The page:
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It’s great to see coaches finish their training eager to start coaching as part of their qualification. Initial supervision conversations with the coaches bring valuable insight for them. Often new coaches go in with ‘both feet’ and with the best of intent wanting to remedy the client’s situation or ‘fix’ a problem in a situation. However this if often more about the coach’s agenda and needs, it is also taking a quite transactional approach to their coaching. There is a more powerful approach I introduce them to its all about ‘coaching the person’.

Scene setting

I notice that often, early coaching conversations are at quite shallow level, very transactional in nature with new coaches. They have a goal, they hear about a situation and then try to explore different ways or approached to resolve it and that’s it. What could they do? How could they go about it? What different things could they try? All in order to achieve the client’s goal. Here, the coaches are looking for external solutions to what are often internal issues, so they will never meaningfully work together.

In our discussions I share about how could they more ‘coach the person and not the problem’? After getting their head around this they begin to make a shift in their thinking toward the client, who they are and their outcomes.

‘Coaching the person’

The idea behind the phrase is simple.

Rather than trying to get a short-term fix, or sticking plaster on the area the client is focusing on (problem / issue / situation), the coach takes on a different angle. Rather than looking for external things to change the client’s situation, they look internally instead.

They use questions with the client to get them to consider their thinking, mindsets, perspectives, emotions, behaviours, being and experiences (person). As these areas are being explored deeper thinking will be prompted in the client, bringing about increased awareness and understanding of themselves. In doing so this brings about more transformational change at a deeper level. By doing this the client will in all likelihood achieve their outcomes, however they will do this in a more personal, engaging and longer lasting way.

  • Typical approaches / questions which coach the person include:
  • What’s going on inside of you around this situation?
  • How does it make you feel? What are you thinking around this at the moment?
  • What’s important to you about this situation?
  • How do you personally view this situation?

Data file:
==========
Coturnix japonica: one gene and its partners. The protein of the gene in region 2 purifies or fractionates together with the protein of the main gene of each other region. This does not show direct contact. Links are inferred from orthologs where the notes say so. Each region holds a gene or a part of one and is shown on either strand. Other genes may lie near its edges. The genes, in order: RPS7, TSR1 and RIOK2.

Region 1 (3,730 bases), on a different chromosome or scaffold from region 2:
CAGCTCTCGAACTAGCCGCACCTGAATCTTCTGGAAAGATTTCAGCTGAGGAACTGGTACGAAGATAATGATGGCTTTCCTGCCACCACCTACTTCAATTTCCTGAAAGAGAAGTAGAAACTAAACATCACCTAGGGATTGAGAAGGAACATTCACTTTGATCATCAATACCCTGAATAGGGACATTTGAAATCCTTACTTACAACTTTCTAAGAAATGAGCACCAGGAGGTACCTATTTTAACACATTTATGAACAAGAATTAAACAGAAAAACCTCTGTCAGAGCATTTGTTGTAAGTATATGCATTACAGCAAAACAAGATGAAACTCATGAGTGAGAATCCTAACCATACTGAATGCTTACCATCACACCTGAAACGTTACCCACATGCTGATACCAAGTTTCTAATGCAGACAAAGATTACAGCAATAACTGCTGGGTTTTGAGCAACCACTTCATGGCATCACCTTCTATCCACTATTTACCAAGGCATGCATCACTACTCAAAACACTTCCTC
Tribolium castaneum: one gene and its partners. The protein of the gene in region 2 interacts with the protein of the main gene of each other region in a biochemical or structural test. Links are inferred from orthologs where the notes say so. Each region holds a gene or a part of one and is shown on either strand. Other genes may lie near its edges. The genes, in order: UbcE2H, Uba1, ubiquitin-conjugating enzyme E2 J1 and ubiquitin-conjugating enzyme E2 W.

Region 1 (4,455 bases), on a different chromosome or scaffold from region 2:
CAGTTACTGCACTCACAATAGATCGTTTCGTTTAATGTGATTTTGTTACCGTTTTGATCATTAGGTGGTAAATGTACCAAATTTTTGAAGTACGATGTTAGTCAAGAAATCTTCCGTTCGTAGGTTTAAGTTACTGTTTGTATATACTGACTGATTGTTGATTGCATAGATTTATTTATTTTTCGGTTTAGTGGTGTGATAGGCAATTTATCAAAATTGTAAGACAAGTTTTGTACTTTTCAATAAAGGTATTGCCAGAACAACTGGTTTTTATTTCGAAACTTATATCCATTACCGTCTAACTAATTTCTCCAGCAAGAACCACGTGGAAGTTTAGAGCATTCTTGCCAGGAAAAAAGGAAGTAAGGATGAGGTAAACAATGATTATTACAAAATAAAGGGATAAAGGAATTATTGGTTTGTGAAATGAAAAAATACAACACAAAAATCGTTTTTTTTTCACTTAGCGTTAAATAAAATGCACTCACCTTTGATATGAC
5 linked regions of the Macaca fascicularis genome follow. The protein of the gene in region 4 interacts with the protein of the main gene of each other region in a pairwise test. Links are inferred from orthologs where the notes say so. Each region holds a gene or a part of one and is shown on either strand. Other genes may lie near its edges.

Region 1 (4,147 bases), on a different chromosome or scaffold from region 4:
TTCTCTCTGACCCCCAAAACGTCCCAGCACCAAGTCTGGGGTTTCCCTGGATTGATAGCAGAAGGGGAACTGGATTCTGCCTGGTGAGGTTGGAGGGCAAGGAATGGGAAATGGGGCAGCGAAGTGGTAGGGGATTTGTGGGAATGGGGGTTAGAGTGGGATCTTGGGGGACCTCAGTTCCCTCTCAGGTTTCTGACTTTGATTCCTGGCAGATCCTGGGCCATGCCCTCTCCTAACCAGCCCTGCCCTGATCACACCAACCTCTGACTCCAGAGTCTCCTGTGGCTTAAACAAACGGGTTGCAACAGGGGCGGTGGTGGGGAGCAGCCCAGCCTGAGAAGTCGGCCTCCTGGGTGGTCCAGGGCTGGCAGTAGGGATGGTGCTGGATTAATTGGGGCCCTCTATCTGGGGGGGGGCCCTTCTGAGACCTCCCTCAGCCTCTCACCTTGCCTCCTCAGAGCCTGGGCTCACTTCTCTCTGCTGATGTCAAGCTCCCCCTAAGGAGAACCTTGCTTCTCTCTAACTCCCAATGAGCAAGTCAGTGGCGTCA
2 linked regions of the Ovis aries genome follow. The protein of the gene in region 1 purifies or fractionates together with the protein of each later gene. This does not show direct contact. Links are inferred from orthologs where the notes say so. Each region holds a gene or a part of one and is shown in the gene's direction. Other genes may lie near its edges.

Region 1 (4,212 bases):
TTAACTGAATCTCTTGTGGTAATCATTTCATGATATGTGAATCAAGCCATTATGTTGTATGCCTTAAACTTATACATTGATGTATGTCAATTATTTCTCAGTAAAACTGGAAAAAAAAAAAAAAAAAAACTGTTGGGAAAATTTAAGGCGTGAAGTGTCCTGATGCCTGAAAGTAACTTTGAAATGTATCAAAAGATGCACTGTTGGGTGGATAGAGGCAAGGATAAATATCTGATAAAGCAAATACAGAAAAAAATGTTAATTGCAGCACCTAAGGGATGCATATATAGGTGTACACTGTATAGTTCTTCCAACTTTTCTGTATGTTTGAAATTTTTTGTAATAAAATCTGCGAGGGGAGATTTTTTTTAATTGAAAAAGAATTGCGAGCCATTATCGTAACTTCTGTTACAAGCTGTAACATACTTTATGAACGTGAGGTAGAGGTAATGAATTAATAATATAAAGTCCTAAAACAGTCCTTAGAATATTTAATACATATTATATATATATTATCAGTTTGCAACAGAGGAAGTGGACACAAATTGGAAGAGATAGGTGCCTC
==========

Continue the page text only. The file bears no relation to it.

• What’s working / not working for you around this?
  • How do you want to think / feel about this in the future?
  • What fulfilment / value / opportunity would this bring you?
  • What behaviours do you want to be able show moving forward?
  • If you achieve this what will it bring to you as well as your role?
  • How would you natural be inclined to approach this?
  • What boxes does the way forward need to tick for you to be happy about an approach?

Building it into your coaching

Getting in to the rhythm of using this approach is important. But how can you start to coach the person? Well simply by considering the type of questions they approach the client with, getting the client to reflect and by using careful challenge. Keith Webb on his own website encourages coaches to ‘listen for invitations to coach the person’ probing in areas such as:

  • Perspectives– “Given the economy right now, we need to go slowly”
  • Emotions – “I’m worried that…” or “What she said really ticked me off…”
  • Assumptions– “He would never let me”. Or, “I don’t have a choice…”
  • Limited beliefs– “I can’t.” Or “I’ll never be able to…”
  • Motivations– “I don’t want to…” Or, “That was so fulfilling.”

When asking questions the coach is also observing the client and picking up also on how they are saying things, their body language and perhaps what they are not saying.

The coach is comfortable with the silence allowing the client to consider their thoughts and more importantly, ideas. If the coach is ‘machine gun’ firing questions the conversation will always remain on the surface, problem focused.

The Eblin Group suggest other valuable approaches too:

  • Focus on What and not How.
  • Use the word ‘you’ in questions. This will further encourage introspection and examination – “What are you trying to achieve?” “What do you think needs to be done here?” If you were in their shoes, what might be your thinking around this?”

Transforming your coaching

Once you start to use this approach and become comfortable about it, it will transform your coaching. Many new coaches focus upon performance and behaviours because they see them and hear about them form the client. Whilst coaching is about performance, good coaches recognise that it is clients thoughts, feelings, emotions and experiences which drive both their behaviours and their performance.

Going beneath the surface and being comfortable in asking more emotive questions takes practice and time. But the rewards for both parties are significant. I have seen many coaches have a huge ‘light bulb moment’ in their practice by embracing this approach.

Coaching is about people, therefore it is only right that coaches focus on their clients and see them as holistic beings who are driven by powerful elements, beneath the surface. The more the coach can access this the more personal change and growth can occur in their clients. In doing so, coaches move from fixers and problem solvers enablers of personal transformation.

Interested in finding out more about becoming a coach or receiving coaching? Contact Abintus today for more information.